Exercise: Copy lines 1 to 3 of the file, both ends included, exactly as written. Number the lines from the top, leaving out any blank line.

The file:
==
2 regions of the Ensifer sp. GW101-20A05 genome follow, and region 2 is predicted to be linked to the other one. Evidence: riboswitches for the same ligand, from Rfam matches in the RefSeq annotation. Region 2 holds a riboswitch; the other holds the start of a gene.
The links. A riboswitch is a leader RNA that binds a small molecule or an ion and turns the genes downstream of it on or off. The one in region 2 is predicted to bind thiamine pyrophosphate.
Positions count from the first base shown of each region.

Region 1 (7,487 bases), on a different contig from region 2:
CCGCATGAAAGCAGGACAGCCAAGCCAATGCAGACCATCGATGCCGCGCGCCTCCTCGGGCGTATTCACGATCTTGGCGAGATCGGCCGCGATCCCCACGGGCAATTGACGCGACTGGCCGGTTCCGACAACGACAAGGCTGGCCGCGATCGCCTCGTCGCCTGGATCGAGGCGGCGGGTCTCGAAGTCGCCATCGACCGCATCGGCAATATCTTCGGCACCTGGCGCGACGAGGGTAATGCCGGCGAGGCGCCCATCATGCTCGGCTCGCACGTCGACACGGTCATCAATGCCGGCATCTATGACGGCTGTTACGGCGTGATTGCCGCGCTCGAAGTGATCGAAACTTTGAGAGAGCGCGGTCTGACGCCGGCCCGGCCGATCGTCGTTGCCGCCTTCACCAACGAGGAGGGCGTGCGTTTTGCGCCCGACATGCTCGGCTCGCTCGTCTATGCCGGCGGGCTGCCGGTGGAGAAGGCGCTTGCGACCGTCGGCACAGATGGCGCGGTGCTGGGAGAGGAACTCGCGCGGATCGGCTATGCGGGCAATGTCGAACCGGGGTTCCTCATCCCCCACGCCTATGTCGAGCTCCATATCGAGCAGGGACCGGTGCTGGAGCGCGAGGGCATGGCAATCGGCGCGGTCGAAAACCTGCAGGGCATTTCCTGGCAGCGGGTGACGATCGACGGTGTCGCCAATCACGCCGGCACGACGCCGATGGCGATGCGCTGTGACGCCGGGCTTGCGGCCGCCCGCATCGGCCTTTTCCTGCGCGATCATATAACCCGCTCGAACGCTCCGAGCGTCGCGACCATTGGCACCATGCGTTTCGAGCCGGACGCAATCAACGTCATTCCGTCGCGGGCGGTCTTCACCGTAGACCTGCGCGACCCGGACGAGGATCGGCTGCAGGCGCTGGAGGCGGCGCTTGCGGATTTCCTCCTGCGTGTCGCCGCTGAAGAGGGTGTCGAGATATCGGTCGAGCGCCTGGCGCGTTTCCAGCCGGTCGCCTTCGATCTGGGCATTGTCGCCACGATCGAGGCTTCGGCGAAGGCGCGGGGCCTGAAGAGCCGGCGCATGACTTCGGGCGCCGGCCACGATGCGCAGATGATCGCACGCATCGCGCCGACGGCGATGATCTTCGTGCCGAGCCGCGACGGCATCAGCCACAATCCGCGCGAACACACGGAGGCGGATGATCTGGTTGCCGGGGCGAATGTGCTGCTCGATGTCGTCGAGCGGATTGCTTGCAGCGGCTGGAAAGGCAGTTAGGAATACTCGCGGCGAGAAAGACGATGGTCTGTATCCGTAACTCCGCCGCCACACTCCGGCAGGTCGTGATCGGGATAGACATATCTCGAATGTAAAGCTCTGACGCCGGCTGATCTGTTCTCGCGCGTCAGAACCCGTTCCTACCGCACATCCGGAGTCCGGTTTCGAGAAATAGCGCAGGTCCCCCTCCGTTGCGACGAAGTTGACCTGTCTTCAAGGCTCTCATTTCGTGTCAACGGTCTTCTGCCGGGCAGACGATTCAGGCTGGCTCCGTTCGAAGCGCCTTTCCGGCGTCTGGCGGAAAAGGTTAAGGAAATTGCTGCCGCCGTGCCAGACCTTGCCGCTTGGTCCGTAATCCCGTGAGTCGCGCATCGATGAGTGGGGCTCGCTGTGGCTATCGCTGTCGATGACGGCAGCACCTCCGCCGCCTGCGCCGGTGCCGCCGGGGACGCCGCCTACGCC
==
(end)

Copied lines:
2 regions of the Ensifer sp. GW101-20A05 genome follow, and region 2 is predicted to be linked to the other one. Evidence: riboswitches for the same ligand, from Rfam matches in the RefSeq annotation. Region 2 holds a riboswitch; the other holds the start of a gene.
The links. A riboswitch is a leader RNA that binds a small molecule or an ion and turns the genes downstream of it on or off. The one in region 2 is predicted to bind thiamine pyrophosphate.
Positions count from the first base shown of each region.